It is interesting that the film reportedly cost PLN 25.5 million, which is more than another blockbuster from 2014, “Warsaw 44” (less than 25 million) or “Volhynia”, aka “Hatred” from 2016 (20 million) and is on the list of the most expensive Polish films in sixth place. Unofficial information says the equivalent of USD 9 million, or PLN 32 million at that time. And what was the effect? Well, it’s probably better not to watch the movie at all.
A victorious war
Against the background of the “Battle of Warsaw”, the television series “1920. War and Love” (“1920. Wojna i miłość), first shown on TVP on November 11. On Filmweb it has a decent rating of 6.8.
Thirteen episodes tell the story of three soldiers: Bronisław Jabłoński (a Polish nobleman and an officer in the former Russian army played by Jakub Wesołowski), Władysław Jarociński (a soldier from a peasant family from Wielkopolska, a soldier of the former Prussian army – Wojciech Zieliński in this role) and Józef Szymański (a mathematician from Lviv, an officer in the Legions, played by Tomasz Borkowski). It is a story about friendship, relationships with women and the struggle for independent Poland. The common enemy of Władek, Bronek and Józef is the Russian Aleksander Sribielnikow, a Bolshevik commissar (Michał Żurawski). Piłsudski was played by Mirosław Baka, and the cast also included, among others, Krzysztof Globisz and Lech Łotocki.
– “The Battle of Warsaw” was being filmed in a relative parallel to our series, so it was very interesting to make comparisons – says co-author of the script Janusz Petelski (the other co-author was Robert Miękus). – Maybe we managed to reach deeper, to show the events in a slightly more authentic way... – he wonders, adding: – It just so happened that several storylines are quite similar. But of course, the show has budgetary shortcomings. Where large military units are mentioned, there are a dozen or more extras on the set...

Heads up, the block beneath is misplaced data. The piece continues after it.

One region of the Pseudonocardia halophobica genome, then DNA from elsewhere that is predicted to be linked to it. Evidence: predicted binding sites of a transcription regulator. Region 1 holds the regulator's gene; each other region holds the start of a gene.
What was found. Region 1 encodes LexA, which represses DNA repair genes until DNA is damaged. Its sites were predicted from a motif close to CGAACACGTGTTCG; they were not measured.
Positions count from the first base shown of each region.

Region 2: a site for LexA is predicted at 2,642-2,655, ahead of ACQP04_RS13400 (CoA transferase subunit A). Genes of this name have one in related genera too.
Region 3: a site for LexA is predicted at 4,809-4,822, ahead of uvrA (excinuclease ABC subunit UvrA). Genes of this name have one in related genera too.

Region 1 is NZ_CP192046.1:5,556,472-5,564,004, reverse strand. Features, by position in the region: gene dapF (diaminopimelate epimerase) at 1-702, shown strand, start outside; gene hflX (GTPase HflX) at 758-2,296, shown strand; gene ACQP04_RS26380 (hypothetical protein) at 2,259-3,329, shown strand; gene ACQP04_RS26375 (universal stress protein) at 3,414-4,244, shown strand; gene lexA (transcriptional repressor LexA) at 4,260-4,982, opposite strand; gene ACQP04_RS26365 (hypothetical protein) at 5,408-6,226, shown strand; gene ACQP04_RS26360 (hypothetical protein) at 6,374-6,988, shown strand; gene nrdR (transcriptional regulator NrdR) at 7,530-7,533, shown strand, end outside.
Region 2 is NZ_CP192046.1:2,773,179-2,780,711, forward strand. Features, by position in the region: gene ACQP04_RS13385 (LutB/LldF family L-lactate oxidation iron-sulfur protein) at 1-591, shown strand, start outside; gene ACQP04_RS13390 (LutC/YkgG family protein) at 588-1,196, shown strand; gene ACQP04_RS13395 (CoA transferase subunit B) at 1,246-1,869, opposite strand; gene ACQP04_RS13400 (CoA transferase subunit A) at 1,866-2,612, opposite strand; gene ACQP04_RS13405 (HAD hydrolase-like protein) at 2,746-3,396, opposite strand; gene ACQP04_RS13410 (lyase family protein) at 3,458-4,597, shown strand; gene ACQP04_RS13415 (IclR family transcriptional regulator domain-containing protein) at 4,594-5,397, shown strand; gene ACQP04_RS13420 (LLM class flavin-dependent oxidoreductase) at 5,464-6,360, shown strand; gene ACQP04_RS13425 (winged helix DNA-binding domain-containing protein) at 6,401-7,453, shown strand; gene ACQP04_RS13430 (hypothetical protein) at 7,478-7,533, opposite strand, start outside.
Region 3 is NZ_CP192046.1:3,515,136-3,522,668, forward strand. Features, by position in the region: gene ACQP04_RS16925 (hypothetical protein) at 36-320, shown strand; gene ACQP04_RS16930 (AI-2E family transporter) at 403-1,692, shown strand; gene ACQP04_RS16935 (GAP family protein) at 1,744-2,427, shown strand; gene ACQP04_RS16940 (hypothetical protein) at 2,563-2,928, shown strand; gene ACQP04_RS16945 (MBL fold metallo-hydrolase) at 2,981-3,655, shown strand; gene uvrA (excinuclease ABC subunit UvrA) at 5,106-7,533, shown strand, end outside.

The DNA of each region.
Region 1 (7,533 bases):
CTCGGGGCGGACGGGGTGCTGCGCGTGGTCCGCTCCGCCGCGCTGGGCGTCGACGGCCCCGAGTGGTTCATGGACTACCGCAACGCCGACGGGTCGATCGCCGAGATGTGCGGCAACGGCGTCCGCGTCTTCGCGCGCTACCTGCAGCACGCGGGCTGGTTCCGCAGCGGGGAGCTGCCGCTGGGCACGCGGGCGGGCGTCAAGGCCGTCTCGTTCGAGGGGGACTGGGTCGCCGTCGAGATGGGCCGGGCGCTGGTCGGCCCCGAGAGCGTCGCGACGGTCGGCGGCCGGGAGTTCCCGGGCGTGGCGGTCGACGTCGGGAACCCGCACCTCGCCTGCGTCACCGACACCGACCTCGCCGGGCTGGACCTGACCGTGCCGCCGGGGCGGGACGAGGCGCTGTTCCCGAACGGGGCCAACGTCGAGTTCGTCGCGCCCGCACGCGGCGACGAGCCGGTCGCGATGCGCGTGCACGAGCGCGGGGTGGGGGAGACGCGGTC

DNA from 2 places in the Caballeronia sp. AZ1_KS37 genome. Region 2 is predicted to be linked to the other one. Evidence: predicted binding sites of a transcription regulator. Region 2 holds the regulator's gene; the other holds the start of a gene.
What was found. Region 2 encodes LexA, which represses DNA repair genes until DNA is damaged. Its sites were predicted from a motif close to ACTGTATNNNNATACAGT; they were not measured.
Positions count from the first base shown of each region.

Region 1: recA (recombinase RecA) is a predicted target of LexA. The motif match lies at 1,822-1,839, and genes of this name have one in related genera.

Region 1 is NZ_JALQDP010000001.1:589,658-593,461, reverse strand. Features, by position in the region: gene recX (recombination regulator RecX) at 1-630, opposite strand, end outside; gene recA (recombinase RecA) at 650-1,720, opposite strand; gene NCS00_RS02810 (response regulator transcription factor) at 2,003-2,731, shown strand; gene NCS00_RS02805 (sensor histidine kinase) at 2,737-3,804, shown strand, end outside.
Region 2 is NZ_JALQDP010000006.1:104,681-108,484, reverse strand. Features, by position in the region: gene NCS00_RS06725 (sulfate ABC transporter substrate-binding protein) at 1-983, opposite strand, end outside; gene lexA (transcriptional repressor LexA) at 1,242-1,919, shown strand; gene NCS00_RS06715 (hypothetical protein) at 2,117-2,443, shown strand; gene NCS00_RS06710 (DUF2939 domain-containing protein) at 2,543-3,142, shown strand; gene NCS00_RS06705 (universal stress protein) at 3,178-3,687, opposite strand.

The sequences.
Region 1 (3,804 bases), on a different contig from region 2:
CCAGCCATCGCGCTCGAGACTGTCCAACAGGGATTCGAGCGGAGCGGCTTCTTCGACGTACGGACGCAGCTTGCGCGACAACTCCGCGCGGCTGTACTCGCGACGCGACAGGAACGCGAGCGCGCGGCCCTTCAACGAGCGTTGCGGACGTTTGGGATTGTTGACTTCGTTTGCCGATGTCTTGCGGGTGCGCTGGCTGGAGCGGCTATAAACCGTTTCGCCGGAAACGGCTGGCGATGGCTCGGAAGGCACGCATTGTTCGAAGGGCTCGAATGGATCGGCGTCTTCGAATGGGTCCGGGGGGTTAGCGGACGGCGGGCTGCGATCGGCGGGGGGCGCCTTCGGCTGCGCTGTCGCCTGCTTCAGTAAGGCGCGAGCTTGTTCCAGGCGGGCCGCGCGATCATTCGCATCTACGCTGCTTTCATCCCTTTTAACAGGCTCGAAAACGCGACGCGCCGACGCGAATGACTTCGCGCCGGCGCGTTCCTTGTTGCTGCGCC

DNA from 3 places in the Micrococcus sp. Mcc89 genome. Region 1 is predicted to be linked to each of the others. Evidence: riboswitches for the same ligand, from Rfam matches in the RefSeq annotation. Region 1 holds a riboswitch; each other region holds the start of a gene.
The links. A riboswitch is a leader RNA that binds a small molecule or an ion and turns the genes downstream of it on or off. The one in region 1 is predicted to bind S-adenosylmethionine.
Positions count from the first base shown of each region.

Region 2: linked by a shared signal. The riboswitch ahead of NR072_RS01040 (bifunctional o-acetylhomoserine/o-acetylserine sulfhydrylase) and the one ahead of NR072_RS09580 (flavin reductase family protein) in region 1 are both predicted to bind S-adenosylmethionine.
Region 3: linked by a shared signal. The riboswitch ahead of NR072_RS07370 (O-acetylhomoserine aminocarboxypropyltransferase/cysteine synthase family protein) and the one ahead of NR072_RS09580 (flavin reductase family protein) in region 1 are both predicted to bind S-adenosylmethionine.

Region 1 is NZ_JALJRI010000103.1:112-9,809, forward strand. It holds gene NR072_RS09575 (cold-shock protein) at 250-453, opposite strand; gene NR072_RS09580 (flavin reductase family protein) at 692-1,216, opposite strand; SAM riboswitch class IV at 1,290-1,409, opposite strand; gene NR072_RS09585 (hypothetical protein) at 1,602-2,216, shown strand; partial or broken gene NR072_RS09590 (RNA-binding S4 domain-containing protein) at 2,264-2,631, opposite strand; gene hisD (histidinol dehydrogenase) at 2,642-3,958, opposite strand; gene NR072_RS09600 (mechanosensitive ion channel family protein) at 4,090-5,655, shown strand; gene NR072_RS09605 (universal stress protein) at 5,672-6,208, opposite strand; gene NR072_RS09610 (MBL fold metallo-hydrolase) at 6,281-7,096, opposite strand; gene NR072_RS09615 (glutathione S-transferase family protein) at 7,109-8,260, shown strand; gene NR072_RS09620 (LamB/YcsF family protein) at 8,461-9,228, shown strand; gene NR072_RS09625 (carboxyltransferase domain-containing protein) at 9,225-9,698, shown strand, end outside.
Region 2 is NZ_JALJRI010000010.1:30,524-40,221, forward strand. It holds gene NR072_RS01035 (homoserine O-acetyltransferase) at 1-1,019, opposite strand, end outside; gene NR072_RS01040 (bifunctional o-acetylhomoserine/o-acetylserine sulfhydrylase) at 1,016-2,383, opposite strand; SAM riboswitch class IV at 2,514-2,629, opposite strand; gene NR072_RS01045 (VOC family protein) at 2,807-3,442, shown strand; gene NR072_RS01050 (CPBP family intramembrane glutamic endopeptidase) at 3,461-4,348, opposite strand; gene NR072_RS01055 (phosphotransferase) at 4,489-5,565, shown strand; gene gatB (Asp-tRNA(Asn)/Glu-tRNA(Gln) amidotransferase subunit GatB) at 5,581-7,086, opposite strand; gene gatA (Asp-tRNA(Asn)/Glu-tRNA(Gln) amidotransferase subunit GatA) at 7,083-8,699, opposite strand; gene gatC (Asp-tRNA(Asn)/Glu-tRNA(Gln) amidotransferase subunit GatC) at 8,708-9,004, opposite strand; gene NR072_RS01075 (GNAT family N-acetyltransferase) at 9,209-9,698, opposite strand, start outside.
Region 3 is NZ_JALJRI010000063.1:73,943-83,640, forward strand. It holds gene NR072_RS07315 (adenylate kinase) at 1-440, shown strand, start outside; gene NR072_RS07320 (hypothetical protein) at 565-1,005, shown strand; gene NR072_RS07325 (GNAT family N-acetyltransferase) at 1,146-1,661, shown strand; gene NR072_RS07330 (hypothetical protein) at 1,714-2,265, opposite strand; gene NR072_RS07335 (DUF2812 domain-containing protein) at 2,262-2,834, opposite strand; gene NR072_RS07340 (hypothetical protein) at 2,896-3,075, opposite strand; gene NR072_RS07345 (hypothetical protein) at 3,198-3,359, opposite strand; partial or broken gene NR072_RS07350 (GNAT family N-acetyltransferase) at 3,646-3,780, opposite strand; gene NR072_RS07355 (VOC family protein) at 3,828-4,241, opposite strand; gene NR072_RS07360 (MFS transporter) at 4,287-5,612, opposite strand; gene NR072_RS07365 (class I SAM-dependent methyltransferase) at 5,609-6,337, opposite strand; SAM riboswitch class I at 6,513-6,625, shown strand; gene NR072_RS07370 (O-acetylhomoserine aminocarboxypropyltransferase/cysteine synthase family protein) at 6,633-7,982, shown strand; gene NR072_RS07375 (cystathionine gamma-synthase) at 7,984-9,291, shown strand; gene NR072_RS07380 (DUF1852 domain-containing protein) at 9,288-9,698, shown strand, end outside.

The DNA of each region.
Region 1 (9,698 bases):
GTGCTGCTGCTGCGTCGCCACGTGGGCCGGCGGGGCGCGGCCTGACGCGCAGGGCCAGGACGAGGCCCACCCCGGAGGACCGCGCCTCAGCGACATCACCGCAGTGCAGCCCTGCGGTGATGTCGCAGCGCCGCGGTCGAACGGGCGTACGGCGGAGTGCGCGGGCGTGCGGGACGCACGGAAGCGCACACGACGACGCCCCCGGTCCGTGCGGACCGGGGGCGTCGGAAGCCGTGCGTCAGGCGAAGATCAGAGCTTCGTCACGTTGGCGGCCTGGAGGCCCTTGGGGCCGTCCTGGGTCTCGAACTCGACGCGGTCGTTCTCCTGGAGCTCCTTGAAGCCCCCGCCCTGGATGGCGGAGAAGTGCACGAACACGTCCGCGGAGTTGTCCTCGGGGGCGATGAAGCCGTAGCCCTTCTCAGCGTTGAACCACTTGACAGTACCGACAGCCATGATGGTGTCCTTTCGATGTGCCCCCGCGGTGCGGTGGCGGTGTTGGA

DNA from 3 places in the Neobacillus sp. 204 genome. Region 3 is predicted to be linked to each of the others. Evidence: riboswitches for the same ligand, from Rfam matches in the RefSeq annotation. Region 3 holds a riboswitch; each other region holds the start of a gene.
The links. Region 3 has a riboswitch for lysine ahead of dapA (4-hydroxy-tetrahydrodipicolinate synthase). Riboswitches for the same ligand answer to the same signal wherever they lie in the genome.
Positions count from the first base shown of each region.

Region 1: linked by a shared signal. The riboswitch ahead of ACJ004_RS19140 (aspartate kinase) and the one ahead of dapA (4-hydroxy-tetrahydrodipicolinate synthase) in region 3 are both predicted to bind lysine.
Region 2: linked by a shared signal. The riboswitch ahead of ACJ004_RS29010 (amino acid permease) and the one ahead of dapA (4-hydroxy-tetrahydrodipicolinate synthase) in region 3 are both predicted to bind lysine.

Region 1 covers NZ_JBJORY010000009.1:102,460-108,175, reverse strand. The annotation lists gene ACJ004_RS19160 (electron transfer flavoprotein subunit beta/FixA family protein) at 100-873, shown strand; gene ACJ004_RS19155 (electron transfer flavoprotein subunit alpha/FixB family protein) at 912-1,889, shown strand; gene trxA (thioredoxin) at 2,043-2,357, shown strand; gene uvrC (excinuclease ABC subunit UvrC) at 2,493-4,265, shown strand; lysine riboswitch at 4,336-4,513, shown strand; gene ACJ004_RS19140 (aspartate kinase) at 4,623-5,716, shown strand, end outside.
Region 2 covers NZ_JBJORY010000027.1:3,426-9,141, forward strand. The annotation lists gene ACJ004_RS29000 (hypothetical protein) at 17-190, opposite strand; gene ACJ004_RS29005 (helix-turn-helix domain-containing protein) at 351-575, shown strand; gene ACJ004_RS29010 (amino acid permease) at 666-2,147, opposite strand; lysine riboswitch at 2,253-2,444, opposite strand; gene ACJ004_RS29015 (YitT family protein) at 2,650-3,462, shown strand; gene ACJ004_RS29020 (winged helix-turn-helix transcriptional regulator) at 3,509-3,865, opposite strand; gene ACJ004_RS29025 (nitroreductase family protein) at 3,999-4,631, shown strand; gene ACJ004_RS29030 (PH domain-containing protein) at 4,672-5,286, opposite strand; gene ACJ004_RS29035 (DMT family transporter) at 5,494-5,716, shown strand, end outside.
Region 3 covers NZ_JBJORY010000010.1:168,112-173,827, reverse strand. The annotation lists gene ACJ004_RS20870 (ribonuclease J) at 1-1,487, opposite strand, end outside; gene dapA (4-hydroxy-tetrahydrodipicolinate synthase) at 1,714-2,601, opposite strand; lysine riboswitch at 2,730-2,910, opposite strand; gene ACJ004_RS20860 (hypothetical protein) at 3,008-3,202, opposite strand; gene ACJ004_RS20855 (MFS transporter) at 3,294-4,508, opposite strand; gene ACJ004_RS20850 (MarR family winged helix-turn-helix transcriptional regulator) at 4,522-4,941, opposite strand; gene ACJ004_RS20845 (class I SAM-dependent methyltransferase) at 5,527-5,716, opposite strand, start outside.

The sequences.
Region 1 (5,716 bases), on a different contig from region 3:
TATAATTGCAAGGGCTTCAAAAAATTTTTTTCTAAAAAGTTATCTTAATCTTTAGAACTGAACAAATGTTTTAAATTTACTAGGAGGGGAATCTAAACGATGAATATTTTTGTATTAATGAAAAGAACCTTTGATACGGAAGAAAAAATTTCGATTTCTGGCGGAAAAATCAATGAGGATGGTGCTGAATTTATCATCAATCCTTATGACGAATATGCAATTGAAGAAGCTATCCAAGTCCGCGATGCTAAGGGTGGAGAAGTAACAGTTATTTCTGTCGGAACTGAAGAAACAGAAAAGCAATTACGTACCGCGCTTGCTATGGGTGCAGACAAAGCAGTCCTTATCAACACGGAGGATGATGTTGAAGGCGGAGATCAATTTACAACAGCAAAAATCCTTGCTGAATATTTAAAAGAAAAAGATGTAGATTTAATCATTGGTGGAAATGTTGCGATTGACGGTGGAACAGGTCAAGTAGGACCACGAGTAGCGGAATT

And he mentions that during the production of the series, for example, an armoured train from WWII standing at the Museum Station (former Railway Museum in Warsaw) was used. “But thanks to the use of computer programs, he drove on the tracks as if during warfare”, he says.
Of course, experts in the field also noticed mistakes. “The costume designer should be dragged over the cobbles by horses for what he does in this series. Polish soldiers sit in the trenches, and their uniforms are immaculately clean and ironed as if for a parade... so what? Were those trenches dug for them by an excavator? Not to mention the helmets, shining with brand-new paint” – wrote one of those present on the Filmweb forum. “If you only have one set of uniforms for the whole shooting period, you ECONOMIZE (…) The organisers willingly used the help of Historical Reenactment Groups. These Boys performed in their uniforms, so it’s not surprising that wearing them, they didn’t feel like rolling around in the mud”, replied another.
The Polish-Soviet War, a great, Polish victory is somehow out of luck: a monument should have been erected long ago – it wasn’t; a museum should have been opened long ago in Ossów near Warsaw – there is merely an empty building. The dramatic story from the 1920 simply demands a great film worthy of its name. Meanwhile the best motion pictured ever made , the 1930 “Starry Squadron” is unsuccessfully sought after all around the world. Arguably, it is high time that someone overcame this ill fate because rather than about our victories, we talk and write about our defeats. When it is worth knowing that there is more to Polish history than a series of failures.
– Piotr Kościński
TVP WEEKLY. Editorial team and jornalists
– Translated by Dominik Szczęsny-Kostanecki